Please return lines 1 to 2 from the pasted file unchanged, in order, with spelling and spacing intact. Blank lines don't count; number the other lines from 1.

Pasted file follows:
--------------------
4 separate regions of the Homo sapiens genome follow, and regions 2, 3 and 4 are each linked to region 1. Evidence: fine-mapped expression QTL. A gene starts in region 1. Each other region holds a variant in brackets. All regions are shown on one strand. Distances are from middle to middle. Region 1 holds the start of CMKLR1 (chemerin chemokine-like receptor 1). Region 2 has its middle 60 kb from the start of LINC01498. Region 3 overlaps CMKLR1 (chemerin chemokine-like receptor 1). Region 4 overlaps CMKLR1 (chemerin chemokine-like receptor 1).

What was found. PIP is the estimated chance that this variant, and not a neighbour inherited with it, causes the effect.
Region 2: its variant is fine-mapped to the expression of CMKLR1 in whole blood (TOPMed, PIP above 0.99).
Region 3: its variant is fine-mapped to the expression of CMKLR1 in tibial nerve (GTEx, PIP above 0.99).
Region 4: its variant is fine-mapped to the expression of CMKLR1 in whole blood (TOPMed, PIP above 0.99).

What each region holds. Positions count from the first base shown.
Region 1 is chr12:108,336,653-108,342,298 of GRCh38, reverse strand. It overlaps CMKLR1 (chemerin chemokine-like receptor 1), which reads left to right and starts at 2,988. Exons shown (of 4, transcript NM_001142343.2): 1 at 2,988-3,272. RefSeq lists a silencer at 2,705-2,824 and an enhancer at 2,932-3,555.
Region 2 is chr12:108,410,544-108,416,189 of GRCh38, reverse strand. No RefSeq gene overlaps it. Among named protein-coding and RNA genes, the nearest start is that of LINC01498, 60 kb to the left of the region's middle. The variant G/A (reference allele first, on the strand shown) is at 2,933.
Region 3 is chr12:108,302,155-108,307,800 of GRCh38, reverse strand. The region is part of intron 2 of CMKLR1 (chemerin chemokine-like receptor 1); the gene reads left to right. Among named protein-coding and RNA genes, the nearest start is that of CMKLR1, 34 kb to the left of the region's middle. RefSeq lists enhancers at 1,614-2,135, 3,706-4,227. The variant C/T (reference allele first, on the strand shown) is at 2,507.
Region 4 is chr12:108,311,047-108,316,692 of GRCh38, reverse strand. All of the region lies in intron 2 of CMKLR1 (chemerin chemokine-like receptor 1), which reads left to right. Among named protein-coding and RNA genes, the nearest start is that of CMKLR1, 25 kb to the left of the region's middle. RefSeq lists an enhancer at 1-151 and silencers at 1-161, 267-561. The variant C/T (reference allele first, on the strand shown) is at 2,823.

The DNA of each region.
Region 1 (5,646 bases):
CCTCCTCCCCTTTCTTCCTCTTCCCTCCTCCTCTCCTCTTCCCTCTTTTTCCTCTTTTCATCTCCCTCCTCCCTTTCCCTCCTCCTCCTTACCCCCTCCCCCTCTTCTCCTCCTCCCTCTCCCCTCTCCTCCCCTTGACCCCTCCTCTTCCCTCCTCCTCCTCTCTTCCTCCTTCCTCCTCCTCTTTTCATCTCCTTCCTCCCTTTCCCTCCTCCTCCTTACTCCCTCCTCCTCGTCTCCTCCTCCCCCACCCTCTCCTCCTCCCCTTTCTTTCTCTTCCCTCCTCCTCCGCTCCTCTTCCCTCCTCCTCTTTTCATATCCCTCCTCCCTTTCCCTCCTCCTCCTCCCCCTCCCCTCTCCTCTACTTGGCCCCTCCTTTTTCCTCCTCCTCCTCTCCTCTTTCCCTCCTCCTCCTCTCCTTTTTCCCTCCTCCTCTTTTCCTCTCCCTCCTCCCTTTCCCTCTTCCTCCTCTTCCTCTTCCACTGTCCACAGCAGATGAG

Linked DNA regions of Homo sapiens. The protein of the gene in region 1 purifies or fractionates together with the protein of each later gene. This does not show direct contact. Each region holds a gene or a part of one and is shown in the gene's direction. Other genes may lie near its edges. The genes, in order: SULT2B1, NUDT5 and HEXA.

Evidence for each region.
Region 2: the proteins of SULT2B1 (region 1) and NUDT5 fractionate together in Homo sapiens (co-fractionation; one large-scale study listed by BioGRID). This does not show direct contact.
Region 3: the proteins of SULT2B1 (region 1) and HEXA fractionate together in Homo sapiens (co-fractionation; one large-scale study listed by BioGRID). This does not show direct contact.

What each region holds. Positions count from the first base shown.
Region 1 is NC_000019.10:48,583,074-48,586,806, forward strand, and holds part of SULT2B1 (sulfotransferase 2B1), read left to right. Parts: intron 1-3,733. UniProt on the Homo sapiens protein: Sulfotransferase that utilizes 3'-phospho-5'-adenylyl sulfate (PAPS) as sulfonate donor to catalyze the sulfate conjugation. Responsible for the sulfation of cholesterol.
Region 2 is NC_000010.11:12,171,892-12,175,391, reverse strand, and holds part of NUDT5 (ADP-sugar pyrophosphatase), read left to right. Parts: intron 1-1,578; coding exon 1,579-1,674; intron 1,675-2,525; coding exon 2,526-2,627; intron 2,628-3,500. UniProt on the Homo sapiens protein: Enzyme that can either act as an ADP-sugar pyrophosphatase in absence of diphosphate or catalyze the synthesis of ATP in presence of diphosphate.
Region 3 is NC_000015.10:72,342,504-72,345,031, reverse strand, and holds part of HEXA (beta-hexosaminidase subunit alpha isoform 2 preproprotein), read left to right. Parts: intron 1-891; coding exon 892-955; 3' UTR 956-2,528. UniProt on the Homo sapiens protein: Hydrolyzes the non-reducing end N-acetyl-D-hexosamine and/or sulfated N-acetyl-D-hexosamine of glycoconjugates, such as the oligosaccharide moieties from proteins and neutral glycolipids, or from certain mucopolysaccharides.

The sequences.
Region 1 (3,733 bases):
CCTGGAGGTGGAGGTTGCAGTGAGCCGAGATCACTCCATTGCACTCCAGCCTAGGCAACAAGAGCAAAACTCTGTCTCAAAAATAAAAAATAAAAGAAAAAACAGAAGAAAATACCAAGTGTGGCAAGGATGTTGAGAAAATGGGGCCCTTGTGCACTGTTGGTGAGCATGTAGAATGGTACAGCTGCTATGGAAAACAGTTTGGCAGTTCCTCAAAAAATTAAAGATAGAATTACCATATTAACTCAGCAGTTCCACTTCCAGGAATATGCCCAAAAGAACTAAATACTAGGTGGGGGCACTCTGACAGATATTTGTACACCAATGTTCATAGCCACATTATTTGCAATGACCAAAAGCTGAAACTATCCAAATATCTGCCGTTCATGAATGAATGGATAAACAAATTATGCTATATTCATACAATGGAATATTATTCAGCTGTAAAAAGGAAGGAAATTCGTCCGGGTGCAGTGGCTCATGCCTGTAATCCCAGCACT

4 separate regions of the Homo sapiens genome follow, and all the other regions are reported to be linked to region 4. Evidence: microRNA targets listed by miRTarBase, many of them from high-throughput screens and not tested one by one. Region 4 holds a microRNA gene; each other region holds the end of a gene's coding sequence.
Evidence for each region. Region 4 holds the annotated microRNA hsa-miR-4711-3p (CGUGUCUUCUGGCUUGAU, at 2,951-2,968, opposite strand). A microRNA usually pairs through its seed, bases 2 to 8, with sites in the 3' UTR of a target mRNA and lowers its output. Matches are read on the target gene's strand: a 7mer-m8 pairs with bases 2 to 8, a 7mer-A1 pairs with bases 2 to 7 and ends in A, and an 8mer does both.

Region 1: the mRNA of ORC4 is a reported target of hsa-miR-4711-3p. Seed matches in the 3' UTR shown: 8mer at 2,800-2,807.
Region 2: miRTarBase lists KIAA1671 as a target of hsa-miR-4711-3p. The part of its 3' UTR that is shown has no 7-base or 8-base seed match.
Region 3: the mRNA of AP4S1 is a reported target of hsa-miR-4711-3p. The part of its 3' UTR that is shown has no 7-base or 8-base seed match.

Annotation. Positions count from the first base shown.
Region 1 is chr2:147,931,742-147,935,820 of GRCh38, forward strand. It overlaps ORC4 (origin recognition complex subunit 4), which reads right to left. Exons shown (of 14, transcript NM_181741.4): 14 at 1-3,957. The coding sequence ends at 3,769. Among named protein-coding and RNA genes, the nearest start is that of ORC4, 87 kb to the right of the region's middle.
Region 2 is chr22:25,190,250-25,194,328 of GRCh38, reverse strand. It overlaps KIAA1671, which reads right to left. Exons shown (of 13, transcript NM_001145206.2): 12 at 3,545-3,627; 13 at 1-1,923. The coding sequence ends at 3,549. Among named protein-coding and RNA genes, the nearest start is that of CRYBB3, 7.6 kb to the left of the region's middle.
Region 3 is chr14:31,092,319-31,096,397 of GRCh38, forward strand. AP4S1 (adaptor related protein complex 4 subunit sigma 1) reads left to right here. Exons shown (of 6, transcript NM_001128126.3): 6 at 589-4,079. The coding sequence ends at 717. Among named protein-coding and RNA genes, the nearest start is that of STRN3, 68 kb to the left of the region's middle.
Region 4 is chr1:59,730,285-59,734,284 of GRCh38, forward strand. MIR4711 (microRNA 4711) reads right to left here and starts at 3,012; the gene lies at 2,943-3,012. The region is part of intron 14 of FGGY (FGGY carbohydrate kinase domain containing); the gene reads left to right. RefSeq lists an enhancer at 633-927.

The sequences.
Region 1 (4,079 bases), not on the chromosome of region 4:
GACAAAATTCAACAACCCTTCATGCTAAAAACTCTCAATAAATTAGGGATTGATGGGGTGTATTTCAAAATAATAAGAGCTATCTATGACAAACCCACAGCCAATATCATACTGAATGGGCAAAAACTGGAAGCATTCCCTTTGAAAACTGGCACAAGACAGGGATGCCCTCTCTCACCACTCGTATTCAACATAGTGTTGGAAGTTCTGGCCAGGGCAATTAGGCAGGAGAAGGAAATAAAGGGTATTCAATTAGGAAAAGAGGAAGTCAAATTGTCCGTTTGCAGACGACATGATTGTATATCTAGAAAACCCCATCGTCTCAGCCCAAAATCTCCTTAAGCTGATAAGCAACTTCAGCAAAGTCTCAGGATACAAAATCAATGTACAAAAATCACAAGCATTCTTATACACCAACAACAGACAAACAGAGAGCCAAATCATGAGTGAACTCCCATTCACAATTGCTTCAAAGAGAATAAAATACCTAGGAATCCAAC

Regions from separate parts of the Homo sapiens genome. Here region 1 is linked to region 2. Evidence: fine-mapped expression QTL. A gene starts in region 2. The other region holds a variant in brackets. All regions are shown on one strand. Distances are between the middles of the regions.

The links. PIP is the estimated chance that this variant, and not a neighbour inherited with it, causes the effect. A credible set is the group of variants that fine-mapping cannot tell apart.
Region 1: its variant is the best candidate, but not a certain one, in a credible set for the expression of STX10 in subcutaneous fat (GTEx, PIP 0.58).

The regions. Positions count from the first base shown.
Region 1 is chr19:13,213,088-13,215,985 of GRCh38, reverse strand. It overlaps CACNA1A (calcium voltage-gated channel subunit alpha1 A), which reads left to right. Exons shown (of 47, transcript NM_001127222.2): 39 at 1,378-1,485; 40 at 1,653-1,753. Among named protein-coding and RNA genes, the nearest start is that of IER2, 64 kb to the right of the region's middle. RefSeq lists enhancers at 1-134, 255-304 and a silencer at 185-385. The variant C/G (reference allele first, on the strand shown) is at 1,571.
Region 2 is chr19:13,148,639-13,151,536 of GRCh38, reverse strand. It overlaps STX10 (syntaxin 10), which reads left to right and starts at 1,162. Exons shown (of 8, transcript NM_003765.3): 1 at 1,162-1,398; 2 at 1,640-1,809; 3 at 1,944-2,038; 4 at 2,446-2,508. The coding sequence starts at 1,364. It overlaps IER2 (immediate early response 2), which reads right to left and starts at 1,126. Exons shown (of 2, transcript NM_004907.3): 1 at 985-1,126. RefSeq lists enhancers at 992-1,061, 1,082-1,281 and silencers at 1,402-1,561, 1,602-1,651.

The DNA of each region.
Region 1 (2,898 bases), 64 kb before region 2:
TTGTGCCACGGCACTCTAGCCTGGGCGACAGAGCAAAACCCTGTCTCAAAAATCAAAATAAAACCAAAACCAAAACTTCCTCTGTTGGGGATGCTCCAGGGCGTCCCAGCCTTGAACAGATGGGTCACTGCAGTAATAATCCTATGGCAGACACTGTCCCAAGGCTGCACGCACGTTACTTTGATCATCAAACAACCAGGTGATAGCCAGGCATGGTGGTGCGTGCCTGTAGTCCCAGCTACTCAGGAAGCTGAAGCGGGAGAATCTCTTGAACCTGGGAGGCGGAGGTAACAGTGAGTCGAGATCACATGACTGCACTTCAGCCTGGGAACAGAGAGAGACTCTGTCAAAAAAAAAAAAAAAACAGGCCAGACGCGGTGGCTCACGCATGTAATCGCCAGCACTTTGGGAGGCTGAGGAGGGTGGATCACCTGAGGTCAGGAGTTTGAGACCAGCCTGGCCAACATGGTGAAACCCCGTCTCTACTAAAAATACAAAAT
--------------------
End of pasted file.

4 separate regions of the Homo sapiens genome follow, and regions 2, 3 and 4 are each linked to region 1. Evidence: fine-mapped expression QTL. A gene starts in region 1. Each other region holds a variant in brackets. All regions are shown on one strand. Distances are from middle to middle. Region 1 holds the start of CMKLR1 (chemerin chemokine-like receptor 1). Region 2 has its middle 60 kb from the start of LINC01498. Region 3 overlaps CMKLR1 (chemerin chemokine-like receptor 1). Region 4 overlaps CMKLR1 (chemerin chemokine-like receptor 1).

What was found. PIP is the estimated chance that this variant, and not a neighbour inherited with it, causes the effect.